magine using stem cells from a baby’s own umbilical cord to “patch” its damaged heart – one surgery that enables the implanted engineered tissue to grow with patients as they age.
“The goal is one operation and then a lifetime of normal heart function . . . it would be a normal heart,” said Craig Simmons, the Distinguished Professor of Mechanobiology in the University of Toronto’s Department of Mechanical & Industrial Engineering and Institute of Biomaterials & Biomedical Engineering.
IBBME professor Paul Santerre was also funded in this round for his projects on Degradable cardiac patch with immuno-modulatory function and Novel adhesive polymeric membranes for binding degradable composite materials to bone in craniomaxillofacial repair.
“U of T is grateful for the continued support for innovative research from the Government of Canada that fosters collaboration among our various faculties, departments and hospital partners to find ways to work together to find solutions that benefit the health of Canadians and those around the globe,” said Vivek Goel, vice-president of research and innovation.
The Collaborative Health Research Projects are a partnership between the Canadian Institutes of Health Research (CIHR) and the Natural Sciences and Engineering Research Council (NSERC).
The CHRP program “is a wonderful example of teamwork between the life sciences and engineering communities, and the health sciences – both areas at which Canada excels,” said Bill Blair, parliamentary secretary to the ministers of justice and health, in a statement. “I’m eager to see which new, life-changing projects come to fruition through the next round of funding through CHRP.”
In Canada, congenital heart defects occur in an estimated one in 100 births. Simmons and his team, which includes cardiac surgeon Dr. Chris Caldarone at the Hospital for Sick Children, are focusing on the most common cases arising from tetralogy of Fallot, heart defects that occur when a valve linking the heart and lungs is defective.
Currently, parents have two options. Surgeons can replace this defective valve in infants with a synthetic fabric or animal tissue but these materials are not ideal. “They don’t grow with the baby,” Simmons said. “They don’t adapt or repair themselves as a [growing] baby’s heart demands change” – and they ultimately fail due to scarring and calcification.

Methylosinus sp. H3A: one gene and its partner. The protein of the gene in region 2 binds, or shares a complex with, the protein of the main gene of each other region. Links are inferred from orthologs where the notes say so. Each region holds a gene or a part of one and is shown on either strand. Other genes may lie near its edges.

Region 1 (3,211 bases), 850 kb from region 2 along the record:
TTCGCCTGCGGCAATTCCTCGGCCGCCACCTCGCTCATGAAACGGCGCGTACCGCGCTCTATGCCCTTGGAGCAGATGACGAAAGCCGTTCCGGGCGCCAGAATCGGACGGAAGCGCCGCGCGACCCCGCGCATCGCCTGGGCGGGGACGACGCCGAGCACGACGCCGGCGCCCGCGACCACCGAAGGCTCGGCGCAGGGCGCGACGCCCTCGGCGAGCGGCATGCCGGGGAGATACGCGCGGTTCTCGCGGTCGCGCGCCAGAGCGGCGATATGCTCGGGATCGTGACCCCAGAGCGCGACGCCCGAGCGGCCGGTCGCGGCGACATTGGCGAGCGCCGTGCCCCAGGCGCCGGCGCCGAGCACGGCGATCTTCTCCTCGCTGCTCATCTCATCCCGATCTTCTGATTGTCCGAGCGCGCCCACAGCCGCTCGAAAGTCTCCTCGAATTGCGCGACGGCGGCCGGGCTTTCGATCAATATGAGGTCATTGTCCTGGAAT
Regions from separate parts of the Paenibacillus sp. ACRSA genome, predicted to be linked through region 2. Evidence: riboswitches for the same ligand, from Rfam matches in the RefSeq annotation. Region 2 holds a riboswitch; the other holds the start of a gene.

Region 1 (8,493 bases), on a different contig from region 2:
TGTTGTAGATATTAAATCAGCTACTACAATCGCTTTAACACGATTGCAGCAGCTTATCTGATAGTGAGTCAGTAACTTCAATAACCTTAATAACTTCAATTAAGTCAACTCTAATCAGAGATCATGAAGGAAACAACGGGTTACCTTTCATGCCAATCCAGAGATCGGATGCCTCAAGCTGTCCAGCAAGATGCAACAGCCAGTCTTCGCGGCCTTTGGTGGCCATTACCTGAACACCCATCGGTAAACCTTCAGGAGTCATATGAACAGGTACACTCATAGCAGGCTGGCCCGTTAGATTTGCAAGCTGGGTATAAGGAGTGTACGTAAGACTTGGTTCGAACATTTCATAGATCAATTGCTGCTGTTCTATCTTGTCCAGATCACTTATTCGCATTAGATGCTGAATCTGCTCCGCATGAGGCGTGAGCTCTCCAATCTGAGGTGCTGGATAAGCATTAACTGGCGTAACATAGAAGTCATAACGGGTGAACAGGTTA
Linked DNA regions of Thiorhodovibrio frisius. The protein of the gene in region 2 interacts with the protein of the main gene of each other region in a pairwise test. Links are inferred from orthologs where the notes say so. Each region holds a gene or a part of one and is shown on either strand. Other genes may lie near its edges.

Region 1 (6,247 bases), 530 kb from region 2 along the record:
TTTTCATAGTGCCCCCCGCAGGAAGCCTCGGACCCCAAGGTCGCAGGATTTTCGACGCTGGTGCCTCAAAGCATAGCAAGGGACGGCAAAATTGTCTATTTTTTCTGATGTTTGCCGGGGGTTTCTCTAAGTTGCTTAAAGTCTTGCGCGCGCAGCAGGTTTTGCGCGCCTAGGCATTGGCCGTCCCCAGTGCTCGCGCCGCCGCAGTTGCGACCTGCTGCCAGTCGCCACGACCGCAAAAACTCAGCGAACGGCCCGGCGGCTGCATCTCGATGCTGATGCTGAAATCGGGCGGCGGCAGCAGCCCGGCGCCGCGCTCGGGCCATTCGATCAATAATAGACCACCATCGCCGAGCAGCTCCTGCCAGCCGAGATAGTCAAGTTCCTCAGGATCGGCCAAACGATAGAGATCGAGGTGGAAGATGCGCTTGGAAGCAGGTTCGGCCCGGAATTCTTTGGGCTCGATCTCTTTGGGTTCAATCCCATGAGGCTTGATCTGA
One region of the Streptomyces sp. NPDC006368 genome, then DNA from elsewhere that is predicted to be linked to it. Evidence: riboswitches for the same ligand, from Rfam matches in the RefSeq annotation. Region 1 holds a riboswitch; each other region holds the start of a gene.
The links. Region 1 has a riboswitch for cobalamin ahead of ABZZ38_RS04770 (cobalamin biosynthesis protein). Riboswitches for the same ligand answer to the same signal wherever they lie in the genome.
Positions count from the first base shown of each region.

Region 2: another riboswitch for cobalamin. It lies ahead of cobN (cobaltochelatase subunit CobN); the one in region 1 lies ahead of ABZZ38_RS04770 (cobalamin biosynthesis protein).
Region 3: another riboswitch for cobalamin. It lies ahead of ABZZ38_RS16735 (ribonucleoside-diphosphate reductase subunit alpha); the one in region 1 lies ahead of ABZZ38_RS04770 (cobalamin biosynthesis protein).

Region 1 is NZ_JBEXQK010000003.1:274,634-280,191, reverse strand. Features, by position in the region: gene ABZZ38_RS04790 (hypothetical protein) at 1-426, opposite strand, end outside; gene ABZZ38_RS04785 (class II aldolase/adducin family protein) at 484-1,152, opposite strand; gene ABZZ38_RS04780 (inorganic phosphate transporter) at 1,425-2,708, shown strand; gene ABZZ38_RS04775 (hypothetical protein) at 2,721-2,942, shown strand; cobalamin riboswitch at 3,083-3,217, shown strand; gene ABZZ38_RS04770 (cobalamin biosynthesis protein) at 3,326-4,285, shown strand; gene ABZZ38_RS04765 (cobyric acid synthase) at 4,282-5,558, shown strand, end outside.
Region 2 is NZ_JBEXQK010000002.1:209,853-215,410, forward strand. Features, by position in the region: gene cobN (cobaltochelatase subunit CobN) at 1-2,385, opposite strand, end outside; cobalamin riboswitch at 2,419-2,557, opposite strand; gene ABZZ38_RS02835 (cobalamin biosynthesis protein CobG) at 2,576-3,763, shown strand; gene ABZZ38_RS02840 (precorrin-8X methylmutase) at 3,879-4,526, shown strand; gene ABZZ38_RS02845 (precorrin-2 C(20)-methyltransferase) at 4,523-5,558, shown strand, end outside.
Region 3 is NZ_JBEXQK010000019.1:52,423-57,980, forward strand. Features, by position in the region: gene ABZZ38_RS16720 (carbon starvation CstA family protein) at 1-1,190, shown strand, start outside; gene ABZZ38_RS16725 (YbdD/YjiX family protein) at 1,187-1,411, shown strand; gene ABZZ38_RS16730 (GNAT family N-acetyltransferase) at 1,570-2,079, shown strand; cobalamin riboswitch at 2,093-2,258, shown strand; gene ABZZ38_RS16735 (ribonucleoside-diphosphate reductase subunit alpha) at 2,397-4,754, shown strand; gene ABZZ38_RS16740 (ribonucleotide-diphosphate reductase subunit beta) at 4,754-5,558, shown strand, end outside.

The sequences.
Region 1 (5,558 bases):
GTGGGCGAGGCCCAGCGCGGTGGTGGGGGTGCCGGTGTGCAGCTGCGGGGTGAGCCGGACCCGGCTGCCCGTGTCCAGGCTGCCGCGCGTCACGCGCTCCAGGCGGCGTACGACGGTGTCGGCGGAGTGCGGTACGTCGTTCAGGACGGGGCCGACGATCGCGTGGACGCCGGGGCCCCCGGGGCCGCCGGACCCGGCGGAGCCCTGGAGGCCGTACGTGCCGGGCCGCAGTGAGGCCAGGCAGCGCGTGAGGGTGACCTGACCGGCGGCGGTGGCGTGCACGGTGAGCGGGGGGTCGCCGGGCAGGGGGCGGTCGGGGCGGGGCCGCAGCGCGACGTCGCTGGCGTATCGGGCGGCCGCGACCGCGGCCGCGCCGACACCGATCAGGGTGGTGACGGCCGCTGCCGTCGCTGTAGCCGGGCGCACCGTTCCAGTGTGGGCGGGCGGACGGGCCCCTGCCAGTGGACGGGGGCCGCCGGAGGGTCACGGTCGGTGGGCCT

Alternatively, parents can wait until their child is fully grown to have the defective valve replaced, knowing it too will likely have to be replaced in the future. These patients can manage into adolescence but can develop heart failure and must be monitored closely.
If successful, the living tissue valve replacement under development by Simmons and his team would put an end to the need for multiple surgeries over the lifetime of the patient and improve their quality of life dramatically, he said.
“Our goal is to produce a living tissue that functions like a heart valve that a surgeon can use to repair the [defective] valve of a baby at six months of age,” Simmons said. “That tissue would then grow and repair itself and be a normal valve.”
The plan is to create the living tissue by placing stem cells from the infant’s own umbilical cord on a polyurethane mesh. Once in the body, the mesh will eventually dissolve into harmless byproducts, leaving behind a living valve. To prevent failure of the valve, they will also inject nanoparticles loaded with an anti-scarring drug into the tissue prior to implantation.
The government funding will help the team advance the project to the animal testing stage, hopefully within two to three years, Simmons said.
“Our approach is highly translational, focused on getting tissues to patients quickly,” he said. “In speaking with surgeons, the current available materials are so poor that anything we can do to improve upon them would benefit the patient.”